Same olde story for Britainland

Turning Britain into one huge museum is the cunning plan to provide our sunny island with a glimmer of hope for the future

Heritage Secretary Virginia Bottomley, icily self-assured and radiating the kind of sexuality that stalks the memories of clubland’s slumbering octogenarians, stood among the wax effigies at Madame Tussaud’s last week and announced that Britain was a “brilliant product”.

She was promoting tourism as the “industry of the future”, so it was perhaps just as well that no one asked her what Britain was a product of. For the answer is that we are a nation reduced to depending for all our tomorrows on all our yesterdays.

The nation that foreigners come to see today is the product of 1,000 years of history; of kings and queens and myths and legends; of seafaring voyages of discovery and valiant, empire-building armies; of industrial might and creative ingenuity; of giants of literature and pioneers of science. But all that remains is the memory. The nation of shopkeepers and the workshop of the world is today the oldest museum on Earth.

It is a consummation that gratifies Mrs Bottomley. Rejoicing in tourism’s status as one of the “mainstream economic drivers of the country”, she urged that it should attract the highest calibre of employees. “I don’t know what you do with a PhD in botany except become environment manager for Center Parcs,” she added.

True. When Britainland offers the only employment to be had, there is not much practical use for a doctorate in psychology other than to test the brains of Butlin’s redcoats. Similarly, anyone with a PhD in mechanical engineering would apply his learning to the task of building the most scary white-knuckle ride ever seen in Bronté Country.

When challenged about the closure of St Bartholomew’s, London’s oldest hospital, Mrs Bottomley, in her previous role as Health Secretary, famously offered the scornful reply that she was not at the Department of National Heritage. Well, she is now. If Bart’s is no longer fit to treat the sick, it should be adapted to entertain the visitor.

Once through the turnstiles, tourists could inspect a colourful cavalcade of medicine down the ages. They could live again the dark days of the resurrectionists when Burke and Hare pillaged the fog-shrouded graveyards to supply experimenting surgeons with fresh cadavers; they could hear the screams of amputees rendered limbless without benefit of anaesthetic; they could creep through darkened wards and smell the simulated horror of cholera; they could have their polaroid pictures taken beside blood-soaked effigies of blitz victims; and they could marvel at the jewel of the show, a mysterious artefact of lore and fable, the hospital bed that’s never there.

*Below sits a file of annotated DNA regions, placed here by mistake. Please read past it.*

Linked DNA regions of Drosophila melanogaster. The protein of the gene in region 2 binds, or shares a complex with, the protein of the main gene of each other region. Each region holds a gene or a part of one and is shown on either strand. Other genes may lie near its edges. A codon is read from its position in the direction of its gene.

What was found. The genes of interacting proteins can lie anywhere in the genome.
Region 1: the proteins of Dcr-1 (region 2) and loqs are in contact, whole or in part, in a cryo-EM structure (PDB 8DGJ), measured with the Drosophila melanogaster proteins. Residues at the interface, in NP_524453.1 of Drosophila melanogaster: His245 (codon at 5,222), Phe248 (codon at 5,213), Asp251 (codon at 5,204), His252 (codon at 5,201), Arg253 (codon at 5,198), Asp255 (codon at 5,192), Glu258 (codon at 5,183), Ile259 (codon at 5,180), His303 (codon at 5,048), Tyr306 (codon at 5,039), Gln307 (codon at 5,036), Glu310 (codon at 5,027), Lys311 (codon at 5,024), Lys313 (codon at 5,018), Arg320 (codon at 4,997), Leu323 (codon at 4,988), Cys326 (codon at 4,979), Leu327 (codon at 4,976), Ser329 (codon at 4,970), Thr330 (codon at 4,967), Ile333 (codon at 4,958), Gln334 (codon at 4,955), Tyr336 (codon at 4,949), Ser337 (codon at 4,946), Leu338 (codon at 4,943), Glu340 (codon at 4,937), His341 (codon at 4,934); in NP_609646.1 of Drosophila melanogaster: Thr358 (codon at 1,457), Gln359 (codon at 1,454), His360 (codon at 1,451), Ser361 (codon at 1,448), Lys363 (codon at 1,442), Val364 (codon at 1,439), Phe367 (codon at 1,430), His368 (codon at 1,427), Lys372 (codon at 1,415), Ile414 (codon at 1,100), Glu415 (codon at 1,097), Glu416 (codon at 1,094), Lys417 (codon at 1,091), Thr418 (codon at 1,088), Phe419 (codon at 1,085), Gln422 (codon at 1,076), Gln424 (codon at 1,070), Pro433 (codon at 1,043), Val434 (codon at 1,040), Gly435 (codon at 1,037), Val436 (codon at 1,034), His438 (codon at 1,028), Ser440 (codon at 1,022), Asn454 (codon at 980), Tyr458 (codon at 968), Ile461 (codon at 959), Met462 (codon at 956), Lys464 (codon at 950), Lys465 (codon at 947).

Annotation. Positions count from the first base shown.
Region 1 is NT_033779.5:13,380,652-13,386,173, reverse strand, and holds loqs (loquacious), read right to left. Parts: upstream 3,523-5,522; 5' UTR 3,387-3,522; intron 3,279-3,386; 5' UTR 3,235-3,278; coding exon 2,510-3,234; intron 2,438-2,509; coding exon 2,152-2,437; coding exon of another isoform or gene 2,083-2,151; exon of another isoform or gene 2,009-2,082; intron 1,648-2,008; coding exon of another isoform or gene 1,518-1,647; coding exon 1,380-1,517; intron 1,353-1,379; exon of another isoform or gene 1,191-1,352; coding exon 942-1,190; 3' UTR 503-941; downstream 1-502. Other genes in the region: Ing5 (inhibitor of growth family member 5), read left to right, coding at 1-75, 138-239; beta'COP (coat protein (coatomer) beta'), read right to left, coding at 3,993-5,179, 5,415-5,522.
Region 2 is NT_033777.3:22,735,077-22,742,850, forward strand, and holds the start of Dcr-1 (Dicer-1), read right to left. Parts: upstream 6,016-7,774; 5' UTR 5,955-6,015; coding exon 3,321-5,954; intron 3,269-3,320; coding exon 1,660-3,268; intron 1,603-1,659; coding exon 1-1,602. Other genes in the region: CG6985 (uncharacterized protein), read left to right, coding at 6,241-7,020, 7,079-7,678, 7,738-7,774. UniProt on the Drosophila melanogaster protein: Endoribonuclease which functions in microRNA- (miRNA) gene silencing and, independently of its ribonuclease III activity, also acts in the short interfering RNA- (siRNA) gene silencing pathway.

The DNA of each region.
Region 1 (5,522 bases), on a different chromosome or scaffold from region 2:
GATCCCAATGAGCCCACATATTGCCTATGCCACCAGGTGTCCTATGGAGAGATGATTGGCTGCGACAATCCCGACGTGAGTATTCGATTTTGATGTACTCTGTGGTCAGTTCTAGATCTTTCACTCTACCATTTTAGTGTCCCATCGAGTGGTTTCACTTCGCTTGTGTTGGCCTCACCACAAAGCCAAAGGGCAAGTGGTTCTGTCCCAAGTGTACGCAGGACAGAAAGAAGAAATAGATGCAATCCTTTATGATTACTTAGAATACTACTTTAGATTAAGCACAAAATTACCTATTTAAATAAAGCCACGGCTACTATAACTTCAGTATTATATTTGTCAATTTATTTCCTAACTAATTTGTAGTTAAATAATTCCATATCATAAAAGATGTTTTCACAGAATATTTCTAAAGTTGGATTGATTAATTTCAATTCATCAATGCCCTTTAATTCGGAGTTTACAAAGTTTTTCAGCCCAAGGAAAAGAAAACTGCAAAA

Since it is permissible to embellish for the entertainment of the gawping hordes, there is no harm in adding that St Bartholomew, a direct descendant of St Peter, built the first hospital on the site in 903 AD using wattle and daub, remnants of which survive to this day and are available, price 5, in the souvenir shop to the rear of the building, together with many other items of interest including original recordings of the saint’s early speeches.

Mrs Bottomley is herself adept at creativity of this sort. When, at the height of her hospital-closing powers, she requested – and was granted – permission to shop behind the closed doors of Marks & Spencer, she explained that this was to prevent her from being mobbed by admirers.

She is at present having difficulty in appointing a special adviser, the last incumbent, John Bercow, having vacated the hot seat weeks ago. Despite the best efforts of her department, no one has come forward to fill the normally coveted position of ministerial adviser. Expect an announcement soon that many hundreds of applicants have expressed interest but are holding back because they would find the pain of rejection too great.

It is fitting that tourism should come under the same department as the National Lottery, since the odds against deriving enjoyment or enlightenment from tourism are as long as those against winning the jackpot. That is partly because there is truth in the ancient saying that it is better to travel than to arrive, but also because tourists have such peculiar expectations.

For instance, a survey of Sassenachs by the Scottish Tourist Board reveals a belief that Scotland lacks night life and is plagued by midges. Graeme Clark, manager of the board’s London office, says he regularly receives calls from people who believe they need a passport to travel to Scotland. “A teacher asked whether pets needed to be put in quarantine,” he adds incredulously.

Mr Clark cannot have been in England long, since he believes that south of the border the teaching profession requires its members to be intelligent and well-informed.

In Olde England, the one the tourists come to see, no village was complete without its idiot. Through misguided Government policy these unfortunate people were torn from their rustic roots and herded into teaching, where they have remained. Under Mrs Bottomley’s ministry, they are to be relieved of their front teeth, issued with straws, and stationed behind five-bar gates the length and breadth of the land.

It is only through imaginative policies such as that that the Britain of today can come to terms with its past.

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